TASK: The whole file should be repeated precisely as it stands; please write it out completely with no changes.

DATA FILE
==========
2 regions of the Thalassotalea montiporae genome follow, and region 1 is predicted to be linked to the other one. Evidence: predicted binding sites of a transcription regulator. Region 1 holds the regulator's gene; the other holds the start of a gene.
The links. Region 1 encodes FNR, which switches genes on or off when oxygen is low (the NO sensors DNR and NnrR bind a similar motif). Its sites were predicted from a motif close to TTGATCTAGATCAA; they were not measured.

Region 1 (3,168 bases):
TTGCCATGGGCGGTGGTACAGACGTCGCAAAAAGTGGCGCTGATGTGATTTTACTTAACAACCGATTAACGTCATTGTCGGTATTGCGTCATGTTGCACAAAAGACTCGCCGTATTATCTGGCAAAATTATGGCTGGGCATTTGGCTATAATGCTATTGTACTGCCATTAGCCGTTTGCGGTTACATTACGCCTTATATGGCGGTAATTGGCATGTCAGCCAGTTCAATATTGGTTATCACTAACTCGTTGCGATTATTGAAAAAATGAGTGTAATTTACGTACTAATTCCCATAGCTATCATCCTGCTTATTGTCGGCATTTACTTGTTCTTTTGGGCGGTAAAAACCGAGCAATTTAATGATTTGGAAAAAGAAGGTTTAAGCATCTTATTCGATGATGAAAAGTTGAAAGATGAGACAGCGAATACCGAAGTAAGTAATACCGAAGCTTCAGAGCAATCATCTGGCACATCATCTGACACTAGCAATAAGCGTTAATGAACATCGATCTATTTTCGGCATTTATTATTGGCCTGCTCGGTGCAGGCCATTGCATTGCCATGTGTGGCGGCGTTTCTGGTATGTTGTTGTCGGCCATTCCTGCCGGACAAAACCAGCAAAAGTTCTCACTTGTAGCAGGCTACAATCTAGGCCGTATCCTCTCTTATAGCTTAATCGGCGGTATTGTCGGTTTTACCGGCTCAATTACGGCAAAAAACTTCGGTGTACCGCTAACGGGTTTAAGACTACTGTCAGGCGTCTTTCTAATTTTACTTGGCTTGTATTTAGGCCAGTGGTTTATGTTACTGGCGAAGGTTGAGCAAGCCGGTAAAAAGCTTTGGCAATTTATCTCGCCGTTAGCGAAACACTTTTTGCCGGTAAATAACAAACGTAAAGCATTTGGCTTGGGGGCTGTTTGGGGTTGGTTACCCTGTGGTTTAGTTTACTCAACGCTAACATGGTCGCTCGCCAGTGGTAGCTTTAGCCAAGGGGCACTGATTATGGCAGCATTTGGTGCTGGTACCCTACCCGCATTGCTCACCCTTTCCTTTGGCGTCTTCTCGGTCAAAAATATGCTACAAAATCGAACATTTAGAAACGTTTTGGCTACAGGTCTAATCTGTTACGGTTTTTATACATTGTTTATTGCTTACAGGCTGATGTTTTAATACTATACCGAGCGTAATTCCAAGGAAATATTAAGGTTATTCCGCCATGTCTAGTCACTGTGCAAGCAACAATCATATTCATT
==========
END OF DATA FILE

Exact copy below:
2 regions of the Thalassotalea montiporae genome follow, and region 1 is predicted to be linked to the other one. Evidence: predicted binding sites of a transcription regulator. Region 1 holds the regulator's gene; the other holds the start of a gene.
The links. Region 1 encodes FNR, which switches genes on or off when oxygen is low (the NO sensors DNR and NnrR bind a similar motif). Its sites were predicted from a motif close to TTGATCTAGATCAA; they were not measured.

Region 1 (3,168 bases):
TTGCCATGGGCGGTGGTACAGACGTCGCAAAAAGTGGCGCTGATGTGATTTTACTTAACAACCGATTAACGTCATTGTCGGTATTGCGTCATGTTGCACAAAAGACTCGCCGTATTATCTGGCAAAATTATGGCTGGGCATTTGGCTATAATGCTATTGTACTGCCATTAGCCGTTTGCGGTTACATTACGCCTTATATGGCGGTAATTGGCATGTCAGCCAGTTCAATATTGGTTATCACTAACTCGTTGCGATTATTGAAAAAATGAGTGTAATTTACGTACTAATTCCCATAGCTATCATCCTGCTTATTGTCGGCATTTACTTGTTCTTTTGGGCGGTAAAAACCGAGCAATTTAATGATTTGGAAAAAGAAGGTTTAAGCATCTTATTCGATGATGAAAAGTTGAAAGATGAGACAGCGAATACCGAAGTAAGTAATACCGAAGCTTCAGAGCAATCATCTGGCACATCATCTGACACTAGCAATAAGCGTTAATGAACATCGATCTATTTTCGGCATTTATTATTGGCCTGCTCGGTGCAGGCCATTGCATTGCCATGTGTGGCGGCGTTTCTGGTATGTTGTTGTCGGCCATTCCTGCCGGACAAAACCAGCAAAAGTTCTCACTTGTAGCAGGCTACAATCTAGGCCGTATCCTCTCTTATAGCTTAATCGGCGGTATTGTCGGTTTTACCGGCTCAATTACGGCAAAAAACTTCGGTGTACCGCTAACGGGTTTAAGACTACTGTCAGGCGTCTTTCTAATTTTACTTGGCTTGTATTTAGGCCAGTGGTTTATGTTACTGGCGAAGGTTGAGCAAGCCGGTAAAAAGCTTTGGCAATTTATCTCGCCGTTAGCGAAACACTTTTTGCCGGTAAATAACAAACGTAAAGCATTTGGCTTGGGGGCTGTTTGGGGTTGGTTACCCTGTGGTTTAGTTTACTCAACGCTAACATGGTCGCTCGCCAGTGGTAGCTTTAGCCAAGGGGCACTGATTATGGCAGCATTTGGTGCTGGTACCCTACCCGCATTGCTCACCCTTTCCTTTGGCGTCTTCTCGGTCAAAAATATGCTACAAAATCGAACATTTAGAAACGTTTTGGCTACAGGTCTAATCTGTTACGGTTTTTATACATTGTTTATTGCTTACAGGCTGATGTTTTAATACTATACCGAGCGTAATTCCAAGGAAATATTAAGGTTATTCCGCCATGTCTAGTCACTGTGCAAGCAACAATCATATTCATT